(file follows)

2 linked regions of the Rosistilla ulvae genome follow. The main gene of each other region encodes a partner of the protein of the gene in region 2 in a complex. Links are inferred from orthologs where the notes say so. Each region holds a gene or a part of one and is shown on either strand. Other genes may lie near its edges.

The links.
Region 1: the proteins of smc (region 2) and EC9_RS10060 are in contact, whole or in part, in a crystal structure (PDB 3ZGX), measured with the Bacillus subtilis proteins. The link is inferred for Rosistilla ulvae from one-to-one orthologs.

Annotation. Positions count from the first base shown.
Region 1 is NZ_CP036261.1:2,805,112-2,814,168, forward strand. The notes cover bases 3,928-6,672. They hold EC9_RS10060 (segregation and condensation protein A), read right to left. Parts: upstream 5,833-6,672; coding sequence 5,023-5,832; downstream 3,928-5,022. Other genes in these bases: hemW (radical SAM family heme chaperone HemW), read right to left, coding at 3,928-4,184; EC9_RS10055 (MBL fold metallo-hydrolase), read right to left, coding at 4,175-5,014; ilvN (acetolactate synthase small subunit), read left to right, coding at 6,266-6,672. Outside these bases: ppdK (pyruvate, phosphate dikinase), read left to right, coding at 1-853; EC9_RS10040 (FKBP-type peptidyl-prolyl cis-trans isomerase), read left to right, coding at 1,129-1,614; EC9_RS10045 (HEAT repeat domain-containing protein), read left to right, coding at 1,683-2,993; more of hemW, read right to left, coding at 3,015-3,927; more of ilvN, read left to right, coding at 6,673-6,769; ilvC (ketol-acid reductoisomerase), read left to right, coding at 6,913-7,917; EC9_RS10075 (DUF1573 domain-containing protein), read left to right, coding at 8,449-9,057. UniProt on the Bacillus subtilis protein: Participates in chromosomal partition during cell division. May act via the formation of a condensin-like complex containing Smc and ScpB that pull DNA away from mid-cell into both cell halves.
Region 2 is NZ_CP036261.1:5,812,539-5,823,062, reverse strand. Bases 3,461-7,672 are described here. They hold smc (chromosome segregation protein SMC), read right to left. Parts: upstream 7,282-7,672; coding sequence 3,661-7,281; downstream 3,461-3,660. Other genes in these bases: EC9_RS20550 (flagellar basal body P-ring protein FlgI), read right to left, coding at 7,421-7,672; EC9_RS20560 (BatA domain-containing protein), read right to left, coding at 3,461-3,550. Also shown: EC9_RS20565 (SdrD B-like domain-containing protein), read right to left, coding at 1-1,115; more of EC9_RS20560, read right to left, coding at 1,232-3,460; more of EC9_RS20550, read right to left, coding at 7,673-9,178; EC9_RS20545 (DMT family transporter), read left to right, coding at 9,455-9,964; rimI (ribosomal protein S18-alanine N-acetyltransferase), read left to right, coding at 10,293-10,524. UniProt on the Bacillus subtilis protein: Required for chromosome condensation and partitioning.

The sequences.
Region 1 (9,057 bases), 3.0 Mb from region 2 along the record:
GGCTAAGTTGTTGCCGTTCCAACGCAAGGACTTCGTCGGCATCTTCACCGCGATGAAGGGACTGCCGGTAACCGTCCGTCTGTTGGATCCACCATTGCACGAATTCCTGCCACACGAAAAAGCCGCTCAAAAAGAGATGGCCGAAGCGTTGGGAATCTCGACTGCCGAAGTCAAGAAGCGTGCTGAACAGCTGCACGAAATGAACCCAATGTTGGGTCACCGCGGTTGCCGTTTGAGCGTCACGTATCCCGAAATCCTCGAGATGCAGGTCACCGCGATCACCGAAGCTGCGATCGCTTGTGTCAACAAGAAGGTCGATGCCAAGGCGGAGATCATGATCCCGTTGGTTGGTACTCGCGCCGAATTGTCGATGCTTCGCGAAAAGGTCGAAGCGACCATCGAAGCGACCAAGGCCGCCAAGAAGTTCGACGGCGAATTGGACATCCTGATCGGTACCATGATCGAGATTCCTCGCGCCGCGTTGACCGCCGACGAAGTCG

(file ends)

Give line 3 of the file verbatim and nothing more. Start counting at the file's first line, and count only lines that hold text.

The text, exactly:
Region 1: the proteins of smc (region 2) and EC9_RS10060 are in contact, whole or in part, in a crystal structure (PDB 3ZGX), measured with the Bacillus subtilis proteins. The link is inferred for Rosistilla ulvae from one-to-one orthologs.